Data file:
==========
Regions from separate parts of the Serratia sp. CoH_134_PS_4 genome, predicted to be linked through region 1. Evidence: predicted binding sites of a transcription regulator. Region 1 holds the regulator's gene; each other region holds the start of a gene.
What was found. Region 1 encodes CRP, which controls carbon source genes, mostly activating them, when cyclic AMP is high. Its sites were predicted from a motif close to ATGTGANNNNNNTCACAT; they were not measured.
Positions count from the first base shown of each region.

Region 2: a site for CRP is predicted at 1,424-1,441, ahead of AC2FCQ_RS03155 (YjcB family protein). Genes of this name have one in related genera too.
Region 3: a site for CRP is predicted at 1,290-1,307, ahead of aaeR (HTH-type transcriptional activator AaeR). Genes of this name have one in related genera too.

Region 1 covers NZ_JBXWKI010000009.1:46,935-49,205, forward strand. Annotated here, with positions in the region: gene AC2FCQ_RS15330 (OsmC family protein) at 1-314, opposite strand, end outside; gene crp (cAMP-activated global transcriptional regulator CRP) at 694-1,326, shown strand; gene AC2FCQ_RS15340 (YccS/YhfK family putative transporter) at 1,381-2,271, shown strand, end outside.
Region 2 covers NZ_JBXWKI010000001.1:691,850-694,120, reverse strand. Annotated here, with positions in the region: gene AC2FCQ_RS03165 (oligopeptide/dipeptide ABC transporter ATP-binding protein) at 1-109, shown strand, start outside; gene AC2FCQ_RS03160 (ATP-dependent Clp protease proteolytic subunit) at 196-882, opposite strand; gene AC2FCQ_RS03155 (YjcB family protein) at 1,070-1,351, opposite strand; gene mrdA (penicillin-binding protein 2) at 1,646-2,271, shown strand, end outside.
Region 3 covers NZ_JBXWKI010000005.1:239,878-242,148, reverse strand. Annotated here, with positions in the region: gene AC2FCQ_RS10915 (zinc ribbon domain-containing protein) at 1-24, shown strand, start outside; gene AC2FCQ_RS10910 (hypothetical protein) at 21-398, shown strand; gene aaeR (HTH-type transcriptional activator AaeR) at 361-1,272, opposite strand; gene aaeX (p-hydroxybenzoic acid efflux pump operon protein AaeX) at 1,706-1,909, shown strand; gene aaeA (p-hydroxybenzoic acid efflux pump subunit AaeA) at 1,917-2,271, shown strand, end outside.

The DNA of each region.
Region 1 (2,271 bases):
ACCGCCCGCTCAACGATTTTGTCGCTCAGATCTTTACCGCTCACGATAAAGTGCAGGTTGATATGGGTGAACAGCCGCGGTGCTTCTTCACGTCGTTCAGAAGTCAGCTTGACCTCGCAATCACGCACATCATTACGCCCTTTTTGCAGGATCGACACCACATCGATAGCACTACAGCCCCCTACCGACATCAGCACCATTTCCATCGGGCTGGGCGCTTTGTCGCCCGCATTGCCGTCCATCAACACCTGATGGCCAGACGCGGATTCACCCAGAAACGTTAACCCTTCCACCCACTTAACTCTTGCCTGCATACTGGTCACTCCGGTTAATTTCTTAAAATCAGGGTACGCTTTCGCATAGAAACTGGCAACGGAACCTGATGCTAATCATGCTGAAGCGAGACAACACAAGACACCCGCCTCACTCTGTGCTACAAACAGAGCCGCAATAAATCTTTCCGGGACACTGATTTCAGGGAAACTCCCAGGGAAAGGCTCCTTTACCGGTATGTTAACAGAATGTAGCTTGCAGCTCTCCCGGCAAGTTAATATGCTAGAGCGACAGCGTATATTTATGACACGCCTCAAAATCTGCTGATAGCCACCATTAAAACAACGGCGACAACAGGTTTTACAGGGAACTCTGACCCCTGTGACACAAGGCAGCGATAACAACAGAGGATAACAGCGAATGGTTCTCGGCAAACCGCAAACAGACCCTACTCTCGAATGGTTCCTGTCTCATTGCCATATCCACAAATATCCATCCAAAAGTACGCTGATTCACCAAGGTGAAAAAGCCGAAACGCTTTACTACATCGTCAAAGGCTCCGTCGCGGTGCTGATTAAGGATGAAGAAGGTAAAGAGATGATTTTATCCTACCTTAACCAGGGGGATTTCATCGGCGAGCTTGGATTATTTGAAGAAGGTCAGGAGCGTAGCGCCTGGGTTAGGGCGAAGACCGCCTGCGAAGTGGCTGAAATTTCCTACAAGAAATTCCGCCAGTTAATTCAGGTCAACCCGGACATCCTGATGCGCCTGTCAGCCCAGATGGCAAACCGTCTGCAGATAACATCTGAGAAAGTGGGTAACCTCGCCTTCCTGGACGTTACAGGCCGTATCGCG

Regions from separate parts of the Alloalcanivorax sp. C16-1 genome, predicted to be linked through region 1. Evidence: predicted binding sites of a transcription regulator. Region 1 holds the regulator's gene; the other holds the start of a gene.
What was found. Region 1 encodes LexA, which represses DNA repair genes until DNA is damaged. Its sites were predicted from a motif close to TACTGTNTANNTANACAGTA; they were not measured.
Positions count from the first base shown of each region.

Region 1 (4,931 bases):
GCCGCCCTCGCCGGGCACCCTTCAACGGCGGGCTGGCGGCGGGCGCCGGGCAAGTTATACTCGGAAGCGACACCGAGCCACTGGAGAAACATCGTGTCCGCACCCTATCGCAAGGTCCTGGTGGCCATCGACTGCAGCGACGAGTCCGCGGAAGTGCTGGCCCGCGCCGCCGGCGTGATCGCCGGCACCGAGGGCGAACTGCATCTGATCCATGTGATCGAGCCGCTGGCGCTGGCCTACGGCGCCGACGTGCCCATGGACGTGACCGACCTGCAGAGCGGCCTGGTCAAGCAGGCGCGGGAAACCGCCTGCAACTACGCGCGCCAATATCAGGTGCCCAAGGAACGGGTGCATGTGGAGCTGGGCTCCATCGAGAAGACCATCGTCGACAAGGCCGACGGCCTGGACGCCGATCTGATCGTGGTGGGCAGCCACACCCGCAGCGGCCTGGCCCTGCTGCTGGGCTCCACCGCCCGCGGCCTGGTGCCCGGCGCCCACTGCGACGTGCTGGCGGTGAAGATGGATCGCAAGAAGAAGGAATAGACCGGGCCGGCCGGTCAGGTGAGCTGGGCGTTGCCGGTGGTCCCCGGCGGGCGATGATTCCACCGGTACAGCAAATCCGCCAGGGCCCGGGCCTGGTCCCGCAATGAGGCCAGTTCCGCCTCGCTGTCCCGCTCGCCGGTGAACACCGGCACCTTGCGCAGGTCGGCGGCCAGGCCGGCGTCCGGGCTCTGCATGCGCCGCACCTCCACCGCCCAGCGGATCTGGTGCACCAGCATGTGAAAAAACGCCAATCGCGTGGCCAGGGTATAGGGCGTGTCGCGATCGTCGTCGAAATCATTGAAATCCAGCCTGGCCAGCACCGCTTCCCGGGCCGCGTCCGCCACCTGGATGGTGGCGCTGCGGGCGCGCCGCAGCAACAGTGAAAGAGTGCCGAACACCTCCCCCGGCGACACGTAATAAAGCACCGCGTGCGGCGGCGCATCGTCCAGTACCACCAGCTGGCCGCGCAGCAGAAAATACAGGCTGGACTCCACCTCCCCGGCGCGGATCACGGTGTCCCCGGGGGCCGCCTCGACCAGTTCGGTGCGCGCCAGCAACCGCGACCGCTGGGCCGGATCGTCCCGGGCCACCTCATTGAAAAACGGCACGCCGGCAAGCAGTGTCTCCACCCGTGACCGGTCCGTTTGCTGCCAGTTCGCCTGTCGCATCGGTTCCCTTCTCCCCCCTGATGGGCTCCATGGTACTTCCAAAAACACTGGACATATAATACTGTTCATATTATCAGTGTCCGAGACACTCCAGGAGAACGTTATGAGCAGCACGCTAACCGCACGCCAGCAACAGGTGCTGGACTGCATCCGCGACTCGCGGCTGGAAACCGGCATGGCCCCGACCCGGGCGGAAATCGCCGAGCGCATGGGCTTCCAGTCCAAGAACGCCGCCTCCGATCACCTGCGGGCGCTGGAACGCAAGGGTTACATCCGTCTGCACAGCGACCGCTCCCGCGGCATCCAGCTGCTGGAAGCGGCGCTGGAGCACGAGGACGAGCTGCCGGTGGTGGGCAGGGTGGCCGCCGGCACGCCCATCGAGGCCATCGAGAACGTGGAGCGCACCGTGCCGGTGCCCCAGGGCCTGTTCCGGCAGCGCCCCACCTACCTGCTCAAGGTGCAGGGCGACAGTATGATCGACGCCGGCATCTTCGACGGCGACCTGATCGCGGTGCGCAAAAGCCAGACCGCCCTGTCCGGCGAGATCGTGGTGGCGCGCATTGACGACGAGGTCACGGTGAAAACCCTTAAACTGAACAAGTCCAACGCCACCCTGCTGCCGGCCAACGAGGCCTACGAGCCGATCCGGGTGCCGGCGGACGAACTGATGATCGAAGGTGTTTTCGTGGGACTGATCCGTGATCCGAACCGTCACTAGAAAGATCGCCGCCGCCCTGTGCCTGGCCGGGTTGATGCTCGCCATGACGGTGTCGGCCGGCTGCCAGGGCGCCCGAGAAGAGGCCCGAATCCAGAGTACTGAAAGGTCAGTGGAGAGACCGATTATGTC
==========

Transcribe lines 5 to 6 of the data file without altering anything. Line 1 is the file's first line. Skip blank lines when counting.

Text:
Region 3: a site for CRP is predicted at 1,290-1,307, ahead of aaeR (HTH-type transcriptional activator AaeR). Genes of this name have one in related genera too.

Region 1 covers NZ_JBXWKI010000009.1:46,935-49,205, forward strand. Annotated here, with positions in the region: gene AC2FCQ_RS15330 (OsmC family protein) at 1-314, opposite strand, end outside; gene crp (cAMP-activated global transcriptional regulator CRP) at 694-1,326, shown strand; gene AC2FCQ_RS15340 (YccS/YhfK family putative transporter) at 1,381-2,271, shown strand, end outside.